Participants pointed out that, in the past, their dentists wore extra protection when treating them. This practice is unwarranted, as universal precautions used in the current practice of dentistry are sufficient to make the risk of HIV transmission virtually inexistent from either dental professional to patient, patient to dental professional or even patient to patient.27
Participants believed that stigma and discrimination were greater in the past, and they suggested that education, clinical experience and ready-to-use information might have helped reduce stigma. Because HIV content is included in the curriculum at most faculties of dentistry, new graduates tend to be more aware of HIV issues.29 They may also be more aware of the historical context of the disease that may make some patients anxious about disclosing their HIV status and patients' past adverse encounters with dental professionals.
Education does not necessarily change behaviour, and young dentists have been observed to refuse to treat PLWHA.12 Nonetheless, recent graduates should be more open-minded and less fearful. To instill this attitude, undergraduate dental curricula should not only cover HIV routes of transmission, treatment and implications for dental care, but also promote stigma-reducing activities, such as inviting PLWHA to share their stories with students.30
Our study had several limitations. Although informative, the accounts presented here came from a diverse yet purposeful sample of participants; thus, they may not reflect those of all PLWHA. Aside from the small number of participants and the male predominance, we also did not explore the influence of ethnicity, educational levels, marital status or age on the views and experiences of the participants. Moreover, the interview situation may have been intimidating to some participants, who may have been embarrassed or uncomfortable about sharing their stories. The types of questions posed during the interview may not have allowed them to share in-depth information. We also acknowledge that, because we did not observe any of the participants' experiences in dental settings, the reported stigmatizing incidents might have been a result of misinterpretation of the clinical situation.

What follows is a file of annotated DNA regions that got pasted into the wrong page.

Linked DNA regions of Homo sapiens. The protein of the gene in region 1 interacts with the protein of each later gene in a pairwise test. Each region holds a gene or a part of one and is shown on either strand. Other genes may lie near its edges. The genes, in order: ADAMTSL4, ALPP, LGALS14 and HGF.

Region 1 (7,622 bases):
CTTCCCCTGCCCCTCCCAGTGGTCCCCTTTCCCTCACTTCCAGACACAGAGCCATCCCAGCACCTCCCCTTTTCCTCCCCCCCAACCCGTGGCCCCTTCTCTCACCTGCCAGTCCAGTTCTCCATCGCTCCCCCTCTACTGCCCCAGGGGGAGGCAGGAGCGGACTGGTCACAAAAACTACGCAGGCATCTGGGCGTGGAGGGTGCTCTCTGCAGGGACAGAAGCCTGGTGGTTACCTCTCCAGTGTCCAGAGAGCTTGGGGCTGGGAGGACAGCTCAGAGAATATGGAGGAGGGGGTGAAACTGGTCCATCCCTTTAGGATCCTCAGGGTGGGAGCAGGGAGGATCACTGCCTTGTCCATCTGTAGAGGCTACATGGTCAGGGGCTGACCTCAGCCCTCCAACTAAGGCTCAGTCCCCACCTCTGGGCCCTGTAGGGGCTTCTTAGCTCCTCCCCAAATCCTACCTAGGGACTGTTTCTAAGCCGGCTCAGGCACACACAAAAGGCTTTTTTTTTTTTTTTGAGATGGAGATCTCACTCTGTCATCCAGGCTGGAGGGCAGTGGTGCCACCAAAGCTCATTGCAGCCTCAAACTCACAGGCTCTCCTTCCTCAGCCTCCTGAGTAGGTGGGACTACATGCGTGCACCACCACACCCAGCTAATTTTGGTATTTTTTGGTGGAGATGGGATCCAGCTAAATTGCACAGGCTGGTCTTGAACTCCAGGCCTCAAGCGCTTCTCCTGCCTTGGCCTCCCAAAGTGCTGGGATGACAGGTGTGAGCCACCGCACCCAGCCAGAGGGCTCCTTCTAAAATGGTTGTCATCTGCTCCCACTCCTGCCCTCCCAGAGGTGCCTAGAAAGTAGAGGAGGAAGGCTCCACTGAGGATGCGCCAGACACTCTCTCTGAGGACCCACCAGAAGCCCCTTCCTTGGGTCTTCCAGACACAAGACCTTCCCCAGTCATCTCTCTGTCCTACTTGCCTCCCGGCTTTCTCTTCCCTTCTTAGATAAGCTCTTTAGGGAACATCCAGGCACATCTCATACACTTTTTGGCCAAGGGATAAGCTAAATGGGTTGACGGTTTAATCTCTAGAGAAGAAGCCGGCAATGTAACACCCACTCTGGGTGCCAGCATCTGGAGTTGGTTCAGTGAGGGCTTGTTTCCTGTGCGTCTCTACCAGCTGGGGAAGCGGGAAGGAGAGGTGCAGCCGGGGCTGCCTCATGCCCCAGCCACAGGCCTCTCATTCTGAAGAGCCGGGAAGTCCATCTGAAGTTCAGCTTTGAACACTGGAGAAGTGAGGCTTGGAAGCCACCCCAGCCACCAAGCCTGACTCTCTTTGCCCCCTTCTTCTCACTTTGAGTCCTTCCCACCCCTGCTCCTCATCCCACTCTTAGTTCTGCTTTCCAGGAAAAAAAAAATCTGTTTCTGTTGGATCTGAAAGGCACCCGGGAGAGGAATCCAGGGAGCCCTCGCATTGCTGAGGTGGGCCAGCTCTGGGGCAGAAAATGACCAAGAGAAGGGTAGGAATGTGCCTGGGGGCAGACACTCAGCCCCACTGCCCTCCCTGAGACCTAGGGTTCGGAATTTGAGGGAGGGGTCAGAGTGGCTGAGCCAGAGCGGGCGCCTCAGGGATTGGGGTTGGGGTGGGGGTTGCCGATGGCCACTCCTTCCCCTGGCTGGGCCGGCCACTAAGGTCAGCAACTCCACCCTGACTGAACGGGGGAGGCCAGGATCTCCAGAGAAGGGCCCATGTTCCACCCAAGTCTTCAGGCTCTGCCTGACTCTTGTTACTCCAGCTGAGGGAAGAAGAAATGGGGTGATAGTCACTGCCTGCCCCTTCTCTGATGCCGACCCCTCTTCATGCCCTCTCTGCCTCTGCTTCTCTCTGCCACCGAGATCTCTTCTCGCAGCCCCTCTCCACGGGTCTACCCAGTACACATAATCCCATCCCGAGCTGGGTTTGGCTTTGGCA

The stigma attached to PLWHA can prevent optimal oral care and be detrimental to their overall health and well-being. Our study highlighted the need to prepare current and future dentists so that they thoroughly understand the needs of PLWHA. It also highlights the importance of keeping in perspective the historical impact the disease has had in terms of patients' comfort in disclosing HIV status and the harmful effects of previous adverse experiences with dental care professionals; PLWHA may feel stigmatized, labeled, stereotyped and discriminated against. Findings from our study may be used for educational purposes to enhance the social awareness of dental professionals about the complexities of navigating HIV disease.